This section of the Sonoran Desert near the border between Arizona and Mexico features massive cacti, colorful birds and rock arches. An International Biosphere Reserve and a federally designated wilderness area, this park preserves the only large concentration of organ pipe cacti in the country, as well as hundreds of other native plant species, such as saguaro, cholla, mesquite and palo verde trees, and ocotillo. Hike on the park's nine scenic trails or take a drive on the 21-mile Ajo Mountain Drive to experience the vibrant desert landscape.
More about Organ Pipe Cactus
Read more about Laws Waived for Border Wall Construction
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Policy Update Testimony: Border Wall Issues Forum Written testimony of Christina Hazard, NPCA Associate Director for Government Affairs, before the House Committee on Natural Resources at the Border Wall Issues Forum on January 15, 2019.
Read more about The Census Taker
Magazine Article The Census Taker Alex Mintzer has been counting ant colonies at Organ Pipe Cactus National Monument for more than 30 years.
Read more about Position on H.R. 4760 & H.R. 6136
Policy Update Position on H.R. 4760 & H.R. 6136 NPCA submitted the following position to members of the House of Representatives ahead of floor votes expected on June 21, 2018.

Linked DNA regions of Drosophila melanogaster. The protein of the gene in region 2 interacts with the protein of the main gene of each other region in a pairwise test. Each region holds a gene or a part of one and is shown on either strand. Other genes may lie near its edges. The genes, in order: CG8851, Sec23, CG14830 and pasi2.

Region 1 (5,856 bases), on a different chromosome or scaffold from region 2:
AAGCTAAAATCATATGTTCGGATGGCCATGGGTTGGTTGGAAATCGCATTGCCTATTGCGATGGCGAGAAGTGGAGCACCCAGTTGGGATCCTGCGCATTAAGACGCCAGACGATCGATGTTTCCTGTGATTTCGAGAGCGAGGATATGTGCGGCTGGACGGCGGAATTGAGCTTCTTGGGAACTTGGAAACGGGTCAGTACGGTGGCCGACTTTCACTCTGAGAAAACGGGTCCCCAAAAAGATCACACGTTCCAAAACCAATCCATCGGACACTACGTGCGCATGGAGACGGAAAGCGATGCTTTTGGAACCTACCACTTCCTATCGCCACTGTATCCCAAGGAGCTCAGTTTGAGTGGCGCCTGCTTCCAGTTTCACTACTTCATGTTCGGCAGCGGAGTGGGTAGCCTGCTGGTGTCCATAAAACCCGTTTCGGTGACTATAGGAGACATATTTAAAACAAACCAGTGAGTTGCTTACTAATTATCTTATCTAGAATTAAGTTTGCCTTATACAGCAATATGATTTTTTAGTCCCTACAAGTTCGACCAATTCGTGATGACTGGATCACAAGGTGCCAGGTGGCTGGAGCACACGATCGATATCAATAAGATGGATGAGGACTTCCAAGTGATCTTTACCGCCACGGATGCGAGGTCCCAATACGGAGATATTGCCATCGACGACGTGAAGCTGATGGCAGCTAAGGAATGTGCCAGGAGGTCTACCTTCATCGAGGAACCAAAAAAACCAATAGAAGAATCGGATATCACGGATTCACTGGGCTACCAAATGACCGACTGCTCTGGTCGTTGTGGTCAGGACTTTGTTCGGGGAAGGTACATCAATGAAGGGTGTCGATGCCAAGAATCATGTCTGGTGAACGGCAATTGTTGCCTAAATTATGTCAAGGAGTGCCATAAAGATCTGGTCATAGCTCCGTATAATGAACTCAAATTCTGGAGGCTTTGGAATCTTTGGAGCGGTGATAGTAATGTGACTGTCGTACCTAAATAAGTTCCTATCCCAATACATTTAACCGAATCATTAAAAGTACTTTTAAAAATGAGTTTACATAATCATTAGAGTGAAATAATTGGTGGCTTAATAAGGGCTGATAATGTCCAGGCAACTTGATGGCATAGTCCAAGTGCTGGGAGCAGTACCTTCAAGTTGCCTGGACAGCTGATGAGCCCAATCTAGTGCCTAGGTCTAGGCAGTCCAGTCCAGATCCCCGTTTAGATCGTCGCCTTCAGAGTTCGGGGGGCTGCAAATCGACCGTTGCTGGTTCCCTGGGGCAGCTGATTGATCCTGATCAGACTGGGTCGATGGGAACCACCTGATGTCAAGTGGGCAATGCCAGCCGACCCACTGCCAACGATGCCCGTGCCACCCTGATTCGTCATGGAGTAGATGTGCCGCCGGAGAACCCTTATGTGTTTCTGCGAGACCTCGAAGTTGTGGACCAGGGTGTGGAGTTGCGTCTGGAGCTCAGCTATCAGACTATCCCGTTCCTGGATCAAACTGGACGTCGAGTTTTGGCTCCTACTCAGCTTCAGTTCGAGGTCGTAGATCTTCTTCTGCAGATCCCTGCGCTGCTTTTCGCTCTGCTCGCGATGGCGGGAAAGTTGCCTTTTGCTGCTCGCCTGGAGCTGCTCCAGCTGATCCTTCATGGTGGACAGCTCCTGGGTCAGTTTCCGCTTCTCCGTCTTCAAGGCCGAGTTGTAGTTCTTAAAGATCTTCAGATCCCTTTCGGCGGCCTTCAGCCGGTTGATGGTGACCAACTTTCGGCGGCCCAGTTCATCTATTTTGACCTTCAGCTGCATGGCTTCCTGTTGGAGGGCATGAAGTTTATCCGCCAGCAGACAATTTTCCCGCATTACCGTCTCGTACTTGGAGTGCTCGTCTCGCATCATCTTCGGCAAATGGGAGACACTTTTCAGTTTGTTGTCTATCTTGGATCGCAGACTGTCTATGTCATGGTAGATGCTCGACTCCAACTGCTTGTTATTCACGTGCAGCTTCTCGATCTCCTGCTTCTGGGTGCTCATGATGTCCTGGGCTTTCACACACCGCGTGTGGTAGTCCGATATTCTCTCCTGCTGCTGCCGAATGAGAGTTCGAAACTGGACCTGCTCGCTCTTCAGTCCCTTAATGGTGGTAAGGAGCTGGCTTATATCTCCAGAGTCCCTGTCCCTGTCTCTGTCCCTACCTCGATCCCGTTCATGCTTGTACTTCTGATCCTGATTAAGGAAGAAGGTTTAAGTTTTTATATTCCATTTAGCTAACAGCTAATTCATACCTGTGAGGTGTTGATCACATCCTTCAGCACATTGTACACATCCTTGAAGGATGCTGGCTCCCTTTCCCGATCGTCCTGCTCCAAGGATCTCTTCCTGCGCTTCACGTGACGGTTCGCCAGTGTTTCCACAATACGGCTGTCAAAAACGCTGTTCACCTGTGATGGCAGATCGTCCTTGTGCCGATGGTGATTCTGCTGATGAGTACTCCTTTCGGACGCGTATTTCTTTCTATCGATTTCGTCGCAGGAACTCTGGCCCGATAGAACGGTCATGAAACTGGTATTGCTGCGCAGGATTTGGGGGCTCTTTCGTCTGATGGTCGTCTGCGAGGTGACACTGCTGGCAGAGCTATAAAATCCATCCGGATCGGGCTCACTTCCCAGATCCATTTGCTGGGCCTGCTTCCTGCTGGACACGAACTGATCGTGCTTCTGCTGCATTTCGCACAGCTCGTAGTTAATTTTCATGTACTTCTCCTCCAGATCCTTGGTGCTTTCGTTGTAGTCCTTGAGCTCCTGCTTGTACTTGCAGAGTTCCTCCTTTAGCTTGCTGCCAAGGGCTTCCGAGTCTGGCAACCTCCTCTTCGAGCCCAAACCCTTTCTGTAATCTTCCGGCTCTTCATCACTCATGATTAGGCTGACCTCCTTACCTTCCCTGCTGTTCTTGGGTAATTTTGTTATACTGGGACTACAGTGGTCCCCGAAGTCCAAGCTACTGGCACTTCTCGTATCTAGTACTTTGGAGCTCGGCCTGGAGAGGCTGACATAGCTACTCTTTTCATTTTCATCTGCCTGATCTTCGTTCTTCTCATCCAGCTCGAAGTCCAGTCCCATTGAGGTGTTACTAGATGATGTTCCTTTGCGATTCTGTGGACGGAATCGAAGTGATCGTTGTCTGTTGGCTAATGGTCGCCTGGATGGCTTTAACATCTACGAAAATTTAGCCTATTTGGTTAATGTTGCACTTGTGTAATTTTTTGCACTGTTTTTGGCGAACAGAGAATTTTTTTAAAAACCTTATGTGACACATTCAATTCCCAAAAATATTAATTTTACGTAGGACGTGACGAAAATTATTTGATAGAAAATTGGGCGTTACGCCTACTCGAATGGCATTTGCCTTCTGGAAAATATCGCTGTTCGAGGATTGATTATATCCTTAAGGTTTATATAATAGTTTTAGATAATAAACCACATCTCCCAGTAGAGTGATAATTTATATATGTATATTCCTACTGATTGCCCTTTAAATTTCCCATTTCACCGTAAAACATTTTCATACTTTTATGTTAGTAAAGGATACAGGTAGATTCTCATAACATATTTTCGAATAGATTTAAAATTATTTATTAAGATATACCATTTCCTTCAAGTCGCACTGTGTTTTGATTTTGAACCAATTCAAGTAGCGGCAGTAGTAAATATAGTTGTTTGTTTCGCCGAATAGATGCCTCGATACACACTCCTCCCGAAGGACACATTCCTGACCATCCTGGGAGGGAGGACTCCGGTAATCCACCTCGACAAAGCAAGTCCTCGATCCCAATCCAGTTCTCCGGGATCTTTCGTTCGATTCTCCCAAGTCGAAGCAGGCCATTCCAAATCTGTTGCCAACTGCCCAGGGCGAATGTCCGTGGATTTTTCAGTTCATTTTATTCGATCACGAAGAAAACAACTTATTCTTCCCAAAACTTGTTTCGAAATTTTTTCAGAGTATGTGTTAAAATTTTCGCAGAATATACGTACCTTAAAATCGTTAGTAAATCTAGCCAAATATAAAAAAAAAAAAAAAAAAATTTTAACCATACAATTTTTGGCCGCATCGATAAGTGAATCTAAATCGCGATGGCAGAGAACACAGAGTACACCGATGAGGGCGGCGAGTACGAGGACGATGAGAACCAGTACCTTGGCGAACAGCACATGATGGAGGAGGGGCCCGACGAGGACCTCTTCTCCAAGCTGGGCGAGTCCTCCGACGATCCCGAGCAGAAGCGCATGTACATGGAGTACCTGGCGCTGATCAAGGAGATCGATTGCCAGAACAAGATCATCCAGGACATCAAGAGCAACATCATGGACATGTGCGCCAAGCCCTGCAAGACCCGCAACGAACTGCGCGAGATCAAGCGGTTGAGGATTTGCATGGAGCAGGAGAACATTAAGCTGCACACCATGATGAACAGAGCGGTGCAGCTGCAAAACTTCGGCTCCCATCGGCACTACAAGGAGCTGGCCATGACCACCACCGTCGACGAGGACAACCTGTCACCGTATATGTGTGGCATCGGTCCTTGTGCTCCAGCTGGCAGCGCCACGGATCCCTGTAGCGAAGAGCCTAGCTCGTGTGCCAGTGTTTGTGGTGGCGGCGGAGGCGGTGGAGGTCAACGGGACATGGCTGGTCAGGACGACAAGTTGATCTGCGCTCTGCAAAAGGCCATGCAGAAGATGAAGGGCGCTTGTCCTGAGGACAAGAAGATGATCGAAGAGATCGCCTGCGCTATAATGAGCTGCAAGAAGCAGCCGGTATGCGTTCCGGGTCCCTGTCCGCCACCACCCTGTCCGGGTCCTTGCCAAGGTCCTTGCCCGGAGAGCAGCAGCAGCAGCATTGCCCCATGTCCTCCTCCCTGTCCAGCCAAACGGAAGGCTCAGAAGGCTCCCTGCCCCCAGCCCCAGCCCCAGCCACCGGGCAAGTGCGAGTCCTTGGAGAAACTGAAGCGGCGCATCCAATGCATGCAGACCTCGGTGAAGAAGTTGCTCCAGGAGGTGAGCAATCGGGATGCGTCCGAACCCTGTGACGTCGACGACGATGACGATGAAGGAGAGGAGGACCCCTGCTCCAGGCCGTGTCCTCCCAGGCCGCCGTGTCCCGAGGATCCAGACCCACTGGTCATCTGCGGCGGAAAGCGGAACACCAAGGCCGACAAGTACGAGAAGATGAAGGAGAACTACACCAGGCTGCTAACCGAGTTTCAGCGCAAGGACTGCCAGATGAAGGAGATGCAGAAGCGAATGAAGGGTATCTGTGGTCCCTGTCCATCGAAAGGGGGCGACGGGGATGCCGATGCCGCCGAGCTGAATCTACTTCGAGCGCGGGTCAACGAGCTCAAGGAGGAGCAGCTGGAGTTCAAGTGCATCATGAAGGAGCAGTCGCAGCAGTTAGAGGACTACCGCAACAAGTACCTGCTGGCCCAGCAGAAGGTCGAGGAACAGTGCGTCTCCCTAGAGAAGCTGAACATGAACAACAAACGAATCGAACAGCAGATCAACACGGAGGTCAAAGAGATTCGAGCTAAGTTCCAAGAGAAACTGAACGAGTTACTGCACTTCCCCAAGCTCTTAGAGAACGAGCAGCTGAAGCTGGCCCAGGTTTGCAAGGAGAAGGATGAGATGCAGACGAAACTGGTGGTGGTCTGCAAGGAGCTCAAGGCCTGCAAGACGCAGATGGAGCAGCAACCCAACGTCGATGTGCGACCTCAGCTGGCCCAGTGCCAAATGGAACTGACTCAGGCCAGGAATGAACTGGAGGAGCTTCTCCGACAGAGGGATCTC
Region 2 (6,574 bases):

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Read more about Already Short-Staffed Park Service Asked to Support Border Patrol Security
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Read more about A Land Divided
Magazine Article A Land Divided How would a border wall affect national parks?
Read more about Position on Funding the Border Wall
Policy Update Position on Funding the Border Wall NPCA submitted the following position to the Senate ahead of votes scheduled for February 15, 2018.
Read more about Sonoran Desert Mystique
Land Based Trip Sonoran Desert Mystique The Sonoran Desert holds mesmerizing contrasts—driven by the most interesting paradox of all: The Sonoran is our hottest North American desert, while it is also our wettest. Light but consistent rains in winter and spring foster more diversity than in perhaps any other desert in the world, from cactus to cottonwoods to cougars.
Read more about Winter Rains Bring Blooms to Organ Pipe
Blog Post Winter Rains Bring Blooms to Organ Pipe Once dubbed the most dangerous park in the country, these wild Arizona lands are fully reopened, noticeably restored and full of botanic wonders.
Read more about 9 Wildlife Success Stories
Blog Post 9 Wildlife Success Stories National parks provide critical habitat for a variety of animals—in some cases, they are the only places that threatened or endangered species have left to call home. If those species disappear from a part of the country, parks can play an important role in bringing them back. Here are nine animals that have been reintroduced to their native habitats in national parks.
Read more about Pipe Dreams
Magazine Article Pipe Dreams Head to Southern Arizona to Discover Organ Pipe Cactus National Monument.
Read more about Unusual Suspects
Magazine Article Unusual Suspects What triggered the fall of Organ Pipe’s acuña cactus?